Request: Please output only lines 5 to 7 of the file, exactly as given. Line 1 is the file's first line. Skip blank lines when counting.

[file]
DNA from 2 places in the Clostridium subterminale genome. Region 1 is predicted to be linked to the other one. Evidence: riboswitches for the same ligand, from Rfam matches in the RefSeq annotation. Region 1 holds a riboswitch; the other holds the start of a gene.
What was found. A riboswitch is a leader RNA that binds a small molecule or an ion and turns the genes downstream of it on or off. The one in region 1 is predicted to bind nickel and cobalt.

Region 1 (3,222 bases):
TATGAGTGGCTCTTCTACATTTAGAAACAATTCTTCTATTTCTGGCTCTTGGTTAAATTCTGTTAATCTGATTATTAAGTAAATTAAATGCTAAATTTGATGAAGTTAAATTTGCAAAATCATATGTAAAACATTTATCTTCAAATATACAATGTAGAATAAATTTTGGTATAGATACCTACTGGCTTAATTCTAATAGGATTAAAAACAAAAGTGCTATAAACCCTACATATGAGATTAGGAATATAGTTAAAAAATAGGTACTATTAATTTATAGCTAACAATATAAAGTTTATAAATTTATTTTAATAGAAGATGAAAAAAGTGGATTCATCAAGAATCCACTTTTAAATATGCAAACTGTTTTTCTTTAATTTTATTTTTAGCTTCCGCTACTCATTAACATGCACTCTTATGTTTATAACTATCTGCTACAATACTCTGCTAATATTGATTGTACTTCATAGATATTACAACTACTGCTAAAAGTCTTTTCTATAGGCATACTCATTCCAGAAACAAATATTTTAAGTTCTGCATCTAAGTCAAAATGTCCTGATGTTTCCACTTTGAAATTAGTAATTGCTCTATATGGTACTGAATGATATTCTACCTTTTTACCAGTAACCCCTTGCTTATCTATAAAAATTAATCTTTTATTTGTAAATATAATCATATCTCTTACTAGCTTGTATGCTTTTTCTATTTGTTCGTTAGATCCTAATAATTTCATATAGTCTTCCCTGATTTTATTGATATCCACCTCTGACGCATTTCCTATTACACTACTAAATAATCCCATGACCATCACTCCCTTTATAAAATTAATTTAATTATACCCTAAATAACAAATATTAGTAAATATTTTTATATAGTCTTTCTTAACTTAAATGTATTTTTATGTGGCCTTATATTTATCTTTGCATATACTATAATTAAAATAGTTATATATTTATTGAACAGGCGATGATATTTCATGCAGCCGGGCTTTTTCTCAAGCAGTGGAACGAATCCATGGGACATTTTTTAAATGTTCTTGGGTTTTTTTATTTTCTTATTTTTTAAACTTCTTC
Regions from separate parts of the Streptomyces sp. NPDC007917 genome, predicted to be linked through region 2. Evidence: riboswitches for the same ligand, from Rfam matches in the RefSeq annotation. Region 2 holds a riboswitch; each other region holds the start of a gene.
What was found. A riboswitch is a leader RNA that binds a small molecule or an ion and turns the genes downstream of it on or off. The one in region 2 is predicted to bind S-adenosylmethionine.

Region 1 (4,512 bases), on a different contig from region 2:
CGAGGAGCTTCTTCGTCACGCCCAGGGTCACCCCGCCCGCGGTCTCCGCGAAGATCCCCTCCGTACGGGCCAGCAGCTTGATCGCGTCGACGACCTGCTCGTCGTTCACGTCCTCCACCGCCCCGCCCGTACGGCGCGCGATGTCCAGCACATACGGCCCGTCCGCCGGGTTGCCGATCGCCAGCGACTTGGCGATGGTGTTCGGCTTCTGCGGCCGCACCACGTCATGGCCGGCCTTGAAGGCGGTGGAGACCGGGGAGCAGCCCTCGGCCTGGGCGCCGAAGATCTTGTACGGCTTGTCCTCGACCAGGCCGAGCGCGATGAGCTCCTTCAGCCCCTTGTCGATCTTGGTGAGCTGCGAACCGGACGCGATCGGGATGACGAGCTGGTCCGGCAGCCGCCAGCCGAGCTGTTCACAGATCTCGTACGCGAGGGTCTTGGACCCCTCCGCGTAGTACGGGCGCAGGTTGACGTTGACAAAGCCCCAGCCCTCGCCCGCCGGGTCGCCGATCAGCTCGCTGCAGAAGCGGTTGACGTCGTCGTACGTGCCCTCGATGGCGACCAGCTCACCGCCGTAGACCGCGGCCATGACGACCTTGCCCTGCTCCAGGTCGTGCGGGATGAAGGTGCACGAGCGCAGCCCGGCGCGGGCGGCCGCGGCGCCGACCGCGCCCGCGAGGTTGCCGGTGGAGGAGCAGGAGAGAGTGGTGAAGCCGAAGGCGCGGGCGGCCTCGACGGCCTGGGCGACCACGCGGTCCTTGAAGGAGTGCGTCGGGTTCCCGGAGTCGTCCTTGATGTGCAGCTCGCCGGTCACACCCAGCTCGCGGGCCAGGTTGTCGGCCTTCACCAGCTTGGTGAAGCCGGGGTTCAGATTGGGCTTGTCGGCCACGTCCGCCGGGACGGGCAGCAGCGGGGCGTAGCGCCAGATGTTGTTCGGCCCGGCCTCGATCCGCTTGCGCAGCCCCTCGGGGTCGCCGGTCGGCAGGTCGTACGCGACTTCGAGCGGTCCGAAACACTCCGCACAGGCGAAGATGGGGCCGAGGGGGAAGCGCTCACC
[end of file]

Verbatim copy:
Regions from separate parts of the Streptomyces sp. NPDC007917 genome, predicted to be linked through region 2. Evidence: riboswitches for the same ligand, from Rfam matches in the RefSeq annotation. Region 2 holds a riboswitch; each other region holds the start of a gene.
What was found. A riboswitch is a leader RNA that binds a small molecule or an ion and turns the genes downstream of it on or off. The one in region 2 is predicted to bind S-adenosylmethionine.

Region 1 (4,512 bases), on a different contig from region 2: